Russia’s State Duma unanimously votes to bar ‘foreign agents’ from running for office

Russia’s State Duma has approved a new bill disqualifying anyone who has been named a “foreign agent” from standing as a candidate in federal, regional and local elections, state-owned news outlet TASS reported on Monday.

According to the legislation, anyone already holding elected office who is labelled a “foreign agent” will be required to leave office if their names remain on the register 180 days after the new law comes into force. The bill will also prohibit “foreign agents” from acting as election observers or from representing election candidates.

The State Duma unanimously approved both the second and third readings of the bill, which must now be approved by Russia’s upper house of parliament, the Federation Council, before going to Russian President Vladimir Putin for his signature.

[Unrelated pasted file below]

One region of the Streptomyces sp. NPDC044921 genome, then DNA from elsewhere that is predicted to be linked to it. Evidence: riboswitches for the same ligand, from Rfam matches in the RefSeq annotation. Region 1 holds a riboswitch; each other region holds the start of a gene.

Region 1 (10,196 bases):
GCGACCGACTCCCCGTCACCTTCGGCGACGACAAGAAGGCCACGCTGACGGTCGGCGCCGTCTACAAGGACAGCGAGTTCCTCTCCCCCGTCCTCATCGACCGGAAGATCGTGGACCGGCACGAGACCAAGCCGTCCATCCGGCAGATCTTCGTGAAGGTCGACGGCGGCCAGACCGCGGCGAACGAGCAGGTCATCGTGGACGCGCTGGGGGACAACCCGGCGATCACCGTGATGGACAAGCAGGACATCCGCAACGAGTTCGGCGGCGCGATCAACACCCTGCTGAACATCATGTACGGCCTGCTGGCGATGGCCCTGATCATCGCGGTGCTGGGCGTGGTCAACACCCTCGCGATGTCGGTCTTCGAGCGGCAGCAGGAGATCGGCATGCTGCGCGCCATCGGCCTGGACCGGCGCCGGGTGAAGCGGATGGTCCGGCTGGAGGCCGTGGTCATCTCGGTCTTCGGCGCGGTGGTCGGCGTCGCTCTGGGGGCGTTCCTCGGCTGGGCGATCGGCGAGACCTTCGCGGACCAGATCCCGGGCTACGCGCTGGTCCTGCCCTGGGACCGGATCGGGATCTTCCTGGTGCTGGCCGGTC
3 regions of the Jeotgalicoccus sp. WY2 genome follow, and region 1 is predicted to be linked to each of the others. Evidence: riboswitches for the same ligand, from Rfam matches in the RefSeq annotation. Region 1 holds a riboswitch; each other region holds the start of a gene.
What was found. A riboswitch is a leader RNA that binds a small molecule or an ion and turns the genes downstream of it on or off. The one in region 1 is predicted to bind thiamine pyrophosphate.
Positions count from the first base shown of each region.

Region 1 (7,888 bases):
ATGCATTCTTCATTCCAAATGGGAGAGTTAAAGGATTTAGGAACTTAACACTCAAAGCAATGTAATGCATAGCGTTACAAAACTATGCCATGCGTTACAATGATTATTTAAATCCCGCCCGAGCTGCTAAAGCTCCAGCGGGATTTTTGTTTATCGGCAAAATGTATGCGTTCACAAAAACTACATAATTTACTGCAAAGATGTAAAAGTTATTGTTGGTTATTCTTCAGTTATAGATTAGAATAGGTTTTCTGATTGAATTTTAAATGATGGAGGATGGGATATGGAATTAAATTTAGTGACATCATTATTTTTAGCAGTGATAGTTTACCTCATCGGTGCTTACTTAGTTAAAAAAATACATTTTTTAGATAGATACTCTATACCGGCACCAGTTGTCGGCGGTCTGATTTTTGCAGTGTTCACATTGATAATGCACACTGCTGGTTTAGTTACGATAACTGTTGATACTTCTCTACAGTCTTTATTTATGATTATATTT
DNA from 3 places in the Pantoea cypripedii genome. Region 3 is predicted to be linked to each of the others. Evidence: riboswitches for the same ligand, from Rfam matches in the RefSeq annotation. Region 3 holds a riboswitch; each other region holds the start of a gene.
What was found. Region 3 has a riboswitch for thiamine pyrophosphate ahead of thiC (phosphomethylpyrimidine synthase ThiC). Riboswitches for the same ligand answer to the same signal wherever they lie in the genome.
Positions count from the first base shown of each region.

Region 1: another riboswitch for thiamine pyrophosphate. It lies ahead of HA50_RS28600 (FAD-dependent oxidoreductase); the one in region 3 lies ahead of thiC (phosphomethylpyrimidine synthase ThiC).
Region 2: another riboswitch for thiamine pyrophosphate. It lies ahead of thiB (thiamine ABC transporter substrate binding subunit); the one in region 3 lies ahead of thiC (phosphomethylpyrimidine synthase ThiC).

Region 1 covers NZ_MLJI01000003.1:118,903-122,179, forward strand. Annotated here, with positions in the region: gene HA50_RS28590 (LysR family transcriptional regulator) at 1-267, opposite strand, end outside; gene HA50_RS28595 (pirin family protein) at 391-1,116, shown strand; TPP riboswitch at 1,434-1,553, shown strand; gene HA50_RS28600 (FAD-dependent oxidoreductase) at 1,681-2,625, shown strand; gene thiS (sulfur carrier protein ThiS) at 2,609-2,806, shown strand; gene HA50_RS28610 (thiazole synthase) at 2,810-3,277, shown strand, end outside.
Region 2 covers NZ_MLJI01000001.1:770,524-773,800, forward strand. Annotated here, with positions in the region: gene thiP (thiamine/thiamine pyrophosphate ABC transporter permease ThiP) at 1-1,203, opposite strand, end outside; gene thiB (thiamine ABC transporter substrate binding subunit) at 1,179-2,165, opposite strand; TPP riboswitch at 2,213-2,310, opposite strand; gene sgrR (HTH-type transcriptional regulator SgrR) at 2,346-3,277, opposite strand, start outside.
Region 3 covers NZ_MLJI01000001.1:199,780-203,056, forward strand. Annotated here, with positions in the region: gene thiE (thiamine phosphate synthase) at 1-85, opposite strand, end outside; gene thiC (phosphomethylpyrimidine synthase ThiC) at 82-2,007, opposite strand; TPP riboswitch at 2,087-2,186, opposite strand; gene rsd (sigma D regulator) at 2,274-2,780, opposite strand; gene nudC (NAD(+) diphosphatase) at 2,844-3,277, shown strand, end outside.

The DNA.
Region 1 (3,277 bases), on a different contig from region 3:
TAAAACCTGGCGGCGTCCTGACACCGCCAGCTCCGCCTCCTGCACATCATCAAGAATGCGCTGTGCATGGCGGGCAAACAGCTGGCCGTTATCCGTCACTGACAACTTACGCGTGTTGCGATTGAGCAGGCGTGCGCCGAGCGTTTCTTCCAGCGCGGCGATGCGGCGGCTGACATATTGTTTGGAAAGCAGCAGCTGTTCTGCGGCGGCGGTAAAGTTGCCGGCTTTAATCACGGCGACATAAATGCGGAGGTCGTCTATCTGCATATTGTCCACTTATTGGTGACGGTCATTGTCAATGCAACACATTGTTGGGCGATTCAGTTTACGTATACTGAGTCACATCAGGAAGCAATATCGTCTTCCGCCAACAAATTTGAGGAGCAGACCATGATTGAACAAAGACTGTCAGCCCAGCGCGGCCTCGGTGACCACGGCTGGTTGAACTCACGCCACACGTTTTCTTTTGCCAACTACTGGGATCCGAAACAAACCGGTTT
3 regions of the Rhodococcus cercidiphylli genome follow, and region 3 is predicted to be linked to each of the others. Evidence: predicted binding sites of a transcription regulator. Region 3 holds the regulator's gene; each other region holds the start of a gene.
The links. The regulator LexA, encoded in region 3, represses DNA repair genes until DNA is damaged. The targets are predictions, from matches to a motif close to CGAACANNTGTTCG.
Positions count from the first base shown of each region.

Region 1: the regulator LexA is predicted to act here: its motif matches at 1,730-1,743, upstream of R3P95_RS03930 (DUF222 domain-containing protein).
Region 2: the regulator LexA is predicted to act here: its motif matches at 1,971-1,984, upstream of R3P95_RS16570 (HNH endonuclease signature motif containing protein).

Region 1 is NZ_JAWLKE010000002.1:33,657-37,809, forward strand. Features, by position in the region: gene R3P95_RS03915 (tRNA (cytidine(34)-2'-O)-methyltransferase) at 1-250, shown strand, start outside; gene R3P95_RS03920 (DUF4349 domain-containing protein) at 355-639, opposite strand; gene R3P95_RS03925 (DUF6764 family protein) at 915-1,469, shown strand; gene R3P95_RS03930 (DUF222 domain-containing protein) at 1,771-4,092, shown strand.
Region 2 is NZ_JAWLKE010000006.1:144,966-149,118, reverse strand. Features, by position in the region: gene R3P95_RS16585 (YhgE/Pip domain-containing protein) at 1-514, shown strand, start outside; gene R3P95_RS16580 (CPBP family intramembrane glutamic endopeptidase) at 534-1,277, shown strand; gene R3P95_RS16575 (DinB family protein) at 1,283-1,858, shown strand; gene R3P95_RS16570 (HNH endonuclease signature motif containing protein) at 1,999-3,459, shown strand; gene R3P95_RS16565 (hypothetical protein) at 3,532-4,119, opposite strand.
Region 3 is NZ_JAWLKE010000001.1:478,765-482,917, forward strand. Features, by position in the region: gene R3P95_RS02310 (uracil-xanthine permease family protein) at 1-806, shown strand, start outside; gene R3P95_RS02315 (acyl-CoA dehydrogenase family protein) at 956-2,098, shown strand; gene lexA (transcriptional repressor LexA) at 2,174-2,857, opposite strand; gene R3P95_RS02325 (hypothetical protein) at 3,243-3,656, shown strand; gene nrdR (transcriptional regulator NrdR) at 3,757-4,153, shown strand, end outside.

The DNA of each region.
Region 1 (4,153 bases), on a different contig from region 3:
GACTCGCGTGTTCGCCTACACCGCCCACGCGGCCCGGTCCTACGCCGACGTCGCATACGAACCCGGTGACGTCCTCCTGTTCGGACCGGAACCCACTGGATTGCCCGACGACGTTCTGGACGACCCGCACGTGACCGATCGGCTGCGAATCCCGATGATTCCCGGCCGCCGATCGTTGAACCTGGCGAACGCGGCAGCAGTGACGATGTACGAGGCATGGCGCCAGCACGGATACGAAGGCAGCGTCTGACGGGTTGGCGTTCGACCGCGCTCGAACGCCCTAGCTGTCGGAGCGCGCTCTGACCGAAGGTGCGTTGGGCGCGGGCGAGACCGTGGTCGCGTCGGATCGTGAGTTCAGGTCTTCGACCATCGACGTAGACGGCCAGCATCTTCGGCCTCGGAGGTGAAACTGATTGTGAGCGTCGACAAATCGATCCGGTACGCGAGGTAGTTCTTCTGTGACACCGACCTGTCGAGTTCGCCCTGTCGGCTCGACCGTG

Lawmakers proposed the bill in early April after several well-known figures who have been deemed “foreign agents”, including TV presenter Tatyana Lazareva, economist Vladislav Inozemtsev and journalist Sergei Markelov, announced their plans to run in Moscow’s local elections, which are due to be held in September.

First introduced in 2012, Russia’s foreign agent label can be applied to anyone deemed subject to “foreign influence” and has been widely employed by the Kremlin to suppress opposition. This latest legal amendment would follow a law signed in March banning advertisers from working with designated “foreign agents”, limiting funding for independent media outlets.

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